While it has been true for many years in recent times that the Pittsburgh Steelers have gotten little productivity on offense or defense out of their rookie players, that has been less of a truism in recent years, particularly, perhaps, over the last two seasons.
While the Steelers have gotten some starts out of rookie offensive linemen over the years, they have gotten greater productivity from skill position players and defensive players in more complicated roles recently, which has been a change of pace—and frankly makes reviewing a draft class after its first season a more enjoyable task.
The Steelers selected nine players in the draft, though only six made the initial 53-man roster. Seven of them remain with the organization. While one undrafted free agent did spend some time on the roster, there are also a few who have spent time on the practice squad that are worth consideration as well.
Player: Martavis Bryant
Draft Status: 4th round (118th overall)
I doubt little that there would be much disagreement if I were to suggest that wide receiver Martavis Bryant was the most successful draft pick of the Steelers’ 2014 rookie class through their first season.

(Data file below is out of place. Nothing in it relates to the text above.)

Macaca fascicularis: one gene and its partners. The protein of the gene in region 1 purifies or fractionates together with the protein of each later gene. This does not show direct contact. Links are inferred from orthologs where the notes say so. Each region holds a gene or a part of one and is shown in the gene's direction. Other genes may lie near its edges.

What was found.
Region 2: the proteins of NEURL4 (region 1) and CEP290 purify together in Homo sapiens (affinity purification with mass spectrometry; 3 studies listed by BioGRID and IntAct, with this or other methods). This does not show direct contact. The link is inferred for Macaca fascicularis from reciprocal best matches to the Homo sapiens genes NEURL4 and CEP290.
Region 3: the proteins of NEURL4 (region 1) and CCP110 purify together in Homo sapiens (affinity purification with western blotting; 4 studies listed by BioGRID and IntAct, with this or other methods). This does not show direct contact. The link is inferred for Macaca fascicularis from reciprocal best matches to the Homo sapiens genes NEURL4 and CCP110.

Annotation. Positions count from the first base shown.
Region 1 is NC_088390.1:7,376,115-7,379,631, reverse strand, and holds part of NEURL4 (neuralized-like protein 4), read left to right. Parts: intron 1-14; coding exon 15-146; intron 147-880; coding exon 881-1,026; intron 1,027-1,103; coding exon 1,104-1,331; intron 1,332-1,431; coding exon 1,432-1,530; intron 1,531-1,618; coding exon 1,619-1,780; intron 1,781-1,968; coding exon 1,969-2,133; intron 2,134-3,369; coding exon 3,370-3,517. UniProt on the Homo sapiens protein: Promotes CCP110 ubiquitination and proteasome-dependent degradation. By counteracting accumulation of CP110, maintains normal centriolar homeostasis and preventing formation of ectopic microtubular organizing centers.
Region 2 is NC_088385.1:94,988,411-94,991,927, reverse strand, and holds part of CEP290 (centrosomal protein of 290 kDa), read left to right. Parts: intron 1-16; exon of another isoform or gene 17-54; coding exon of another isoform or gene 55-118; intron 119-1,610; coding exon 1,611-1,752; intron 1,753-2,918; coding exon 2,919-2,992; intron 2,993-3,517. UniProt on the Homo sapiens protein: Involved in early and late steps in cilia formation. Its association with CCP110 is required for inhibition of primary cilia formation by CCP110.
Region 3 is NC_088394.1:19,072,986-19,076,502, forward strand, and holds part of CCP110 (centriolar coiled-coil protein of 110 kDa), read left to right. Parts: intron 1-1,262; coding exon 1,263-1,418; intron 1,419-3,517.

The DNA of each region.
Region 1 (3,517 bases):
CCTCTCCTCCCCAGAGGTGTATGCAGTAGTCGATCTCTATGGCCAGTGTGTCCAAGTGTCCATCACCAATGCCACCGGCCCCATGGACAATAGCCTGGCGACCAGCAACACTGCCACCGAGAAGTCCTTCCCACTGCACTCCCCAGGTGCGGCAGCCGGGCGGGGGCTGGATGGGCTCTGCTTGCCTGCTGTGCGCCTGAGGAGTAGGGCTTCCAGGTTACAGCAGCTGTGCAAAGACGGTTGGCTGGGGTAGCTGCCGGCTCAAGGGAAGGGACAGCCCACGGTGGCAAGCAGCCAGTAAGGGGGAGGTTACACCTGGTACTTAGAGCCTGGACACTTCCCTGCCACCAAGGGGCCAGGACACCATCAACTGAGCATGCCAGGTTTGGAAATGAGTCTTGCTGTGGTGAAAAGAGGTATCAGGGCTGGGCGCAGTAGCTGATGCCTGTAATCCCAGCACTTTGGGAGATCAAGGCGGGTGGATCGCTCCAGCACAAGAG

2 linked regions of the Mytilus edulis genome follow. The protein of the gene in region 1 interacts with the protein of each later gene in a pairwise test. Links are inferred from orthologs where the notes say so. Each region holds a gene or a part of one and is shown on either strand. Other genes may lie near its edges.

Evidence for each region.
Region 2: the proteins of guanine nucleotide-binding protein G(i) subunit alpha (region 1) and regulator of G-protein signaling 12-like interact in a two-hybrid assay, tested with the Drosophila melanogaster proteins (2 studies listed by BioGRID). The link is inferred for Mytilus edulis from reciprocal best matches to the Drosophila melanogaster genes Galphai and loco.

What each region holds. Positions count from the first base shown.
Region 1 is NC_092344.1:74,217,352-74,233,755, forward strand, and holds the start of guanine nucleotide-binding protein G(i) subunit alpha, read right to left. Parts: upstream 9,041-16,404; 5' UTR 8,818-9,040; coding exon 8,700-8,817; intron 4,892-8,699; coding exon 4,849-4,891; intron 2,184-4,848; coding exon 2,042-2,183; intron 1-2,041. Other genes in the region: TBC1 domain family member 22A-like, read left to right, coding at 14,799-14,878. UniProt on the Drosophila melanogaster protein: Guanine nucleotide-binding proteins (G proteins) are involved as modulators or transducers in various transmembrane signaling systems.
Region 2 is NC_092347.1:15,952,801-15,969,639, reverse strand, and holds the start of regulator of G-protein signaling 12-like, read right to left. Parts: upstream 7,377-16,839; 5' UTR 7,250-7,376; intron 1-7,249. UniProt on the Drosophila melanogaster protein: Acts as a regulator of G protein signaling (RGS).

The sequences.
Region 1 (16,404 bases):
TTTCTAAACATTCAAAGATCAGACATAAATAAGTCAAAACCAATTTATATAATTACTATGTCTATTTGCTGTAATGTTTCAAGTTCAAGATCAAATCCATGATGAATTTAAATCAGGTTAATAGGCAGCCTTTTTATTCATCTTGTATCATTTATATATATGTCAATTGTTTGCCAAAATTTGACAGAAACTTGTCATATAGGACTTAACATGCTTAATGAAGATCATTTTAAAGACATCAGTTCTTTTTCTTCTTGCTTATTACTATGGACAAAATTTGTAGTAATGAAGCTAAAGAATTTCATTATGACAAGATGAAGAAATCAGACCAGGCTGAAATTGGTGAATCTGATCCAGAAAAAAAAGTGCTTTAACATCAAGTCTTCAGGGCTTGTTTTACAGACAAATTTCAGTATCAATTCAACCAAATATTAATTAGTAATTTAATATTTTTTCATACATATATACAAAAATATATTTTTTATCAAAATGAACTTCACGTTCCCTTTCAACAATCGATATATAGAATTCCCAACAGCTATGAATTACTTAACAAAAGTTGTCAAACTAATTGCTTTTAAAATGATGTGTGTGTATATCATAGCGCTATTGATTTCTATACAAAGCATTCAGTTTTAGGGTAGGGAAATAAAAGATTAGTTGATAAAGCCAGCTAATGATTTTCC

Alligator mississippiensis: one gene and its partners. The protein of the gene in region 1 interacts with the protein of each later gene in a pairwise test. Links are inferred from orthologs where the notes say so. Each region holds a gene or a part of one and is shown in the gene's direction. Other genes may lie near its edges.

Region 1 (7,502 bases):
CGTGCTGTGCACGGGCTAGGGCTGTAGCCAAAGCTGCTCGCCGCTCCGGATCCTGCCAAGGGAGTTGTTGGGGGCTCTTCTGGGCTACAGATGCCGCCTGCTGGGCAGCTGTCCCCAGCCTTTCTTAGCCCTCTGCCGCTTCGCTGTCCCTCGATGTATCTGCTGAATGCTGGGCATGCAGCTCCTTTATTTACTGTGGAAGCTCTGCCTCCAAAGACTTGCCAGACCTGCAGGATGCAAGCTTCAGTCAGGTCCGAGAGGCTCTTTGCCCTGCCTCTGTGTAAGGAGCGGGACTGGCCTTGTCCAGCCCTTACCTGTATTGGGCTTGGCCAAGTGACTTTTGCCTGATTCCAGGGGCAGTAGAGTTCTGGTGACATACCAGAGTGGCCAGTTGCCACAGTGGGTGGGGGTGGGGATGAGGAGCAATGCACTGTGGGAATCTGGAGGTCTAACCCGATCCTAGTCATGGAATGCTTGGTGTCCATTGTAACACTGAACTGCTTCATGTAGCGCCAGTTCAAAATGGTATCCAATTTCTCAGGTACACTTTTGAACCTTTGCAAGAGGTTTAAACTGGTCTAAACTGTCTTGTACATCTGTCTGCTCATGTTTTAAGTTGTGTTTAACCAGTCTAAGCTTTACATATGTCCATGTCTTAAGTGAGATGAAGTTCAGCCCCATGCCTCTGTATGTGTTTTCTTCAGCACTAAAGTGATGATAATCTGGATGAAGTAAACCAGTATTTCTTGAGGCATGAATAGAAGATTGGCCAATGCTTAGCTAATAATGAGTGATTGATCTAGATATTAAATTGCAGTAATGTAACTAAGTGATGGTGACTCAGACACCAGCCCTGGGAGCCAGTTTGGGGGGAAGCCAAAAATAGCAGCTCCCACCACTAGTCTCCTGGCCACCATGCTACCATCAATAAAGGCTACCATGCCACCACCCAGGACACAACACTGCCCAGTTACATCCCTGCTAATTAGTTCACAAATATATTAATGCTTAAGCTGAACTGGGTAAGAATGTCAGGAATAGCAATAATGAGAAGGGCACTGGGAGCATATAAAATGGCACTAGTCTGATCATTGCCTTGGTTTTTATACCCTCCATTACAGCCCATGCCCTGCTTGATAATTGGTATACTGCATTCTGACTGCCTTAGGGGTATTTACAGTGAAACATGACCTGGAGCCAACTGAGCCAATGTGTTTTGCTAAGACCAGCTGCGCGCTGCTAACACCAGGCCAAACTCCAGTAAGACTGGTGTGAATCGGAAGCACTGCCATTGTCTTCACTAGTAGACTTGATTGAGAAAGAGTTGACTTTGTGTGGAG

After all, he did produce nine touchdown receptions in 11 games played, all the while averaging a league-leading 21.1 yards per catch. For the regular season, of which he played the last 10 games, Bryant totaled 26 receptions for 549 yards and eight touchdowns, helping the Steelers become the only team in the league to boast five different players who gained at least 500 yards through the air.
In the Steelers’ playoff loss, he continued his upward ascent in his rookie campaign, catching five passes for 61 yards and the team’s only touchdown from six yards out, adding a six-yard run into the mix for good measure.
The playoff game, as well, was also the game in which he saw by far his most extensive playing time of the season. Using the numbers compiled by Pro Football Focus, Bryant never played 40 snaps in a game until the opening round of the playoffs, in which he accounted for 62 of the Steelers’ 76 offensive snaps.
That just so happened to be a dozen more snaps than Markus Wheaton played in the same game, though neither receiver started the game with the Steelers opening with three tight ends. Indeed, as the season progressed, the snap counts of the two became more and more balanced as Bryant seemed to become increasingly more up to speed with the offense.
All of this seems to be setting up a position battle for training camp between the two young receivers to start opposite Antonio Brown. Bryant certainly seems to have the greater upside, and perhaps it is only his understanding of the offense that can hold him back at this point. His height and speed are certainly a tremendous advantage to have within the system that the Steelers haven’t had in a while.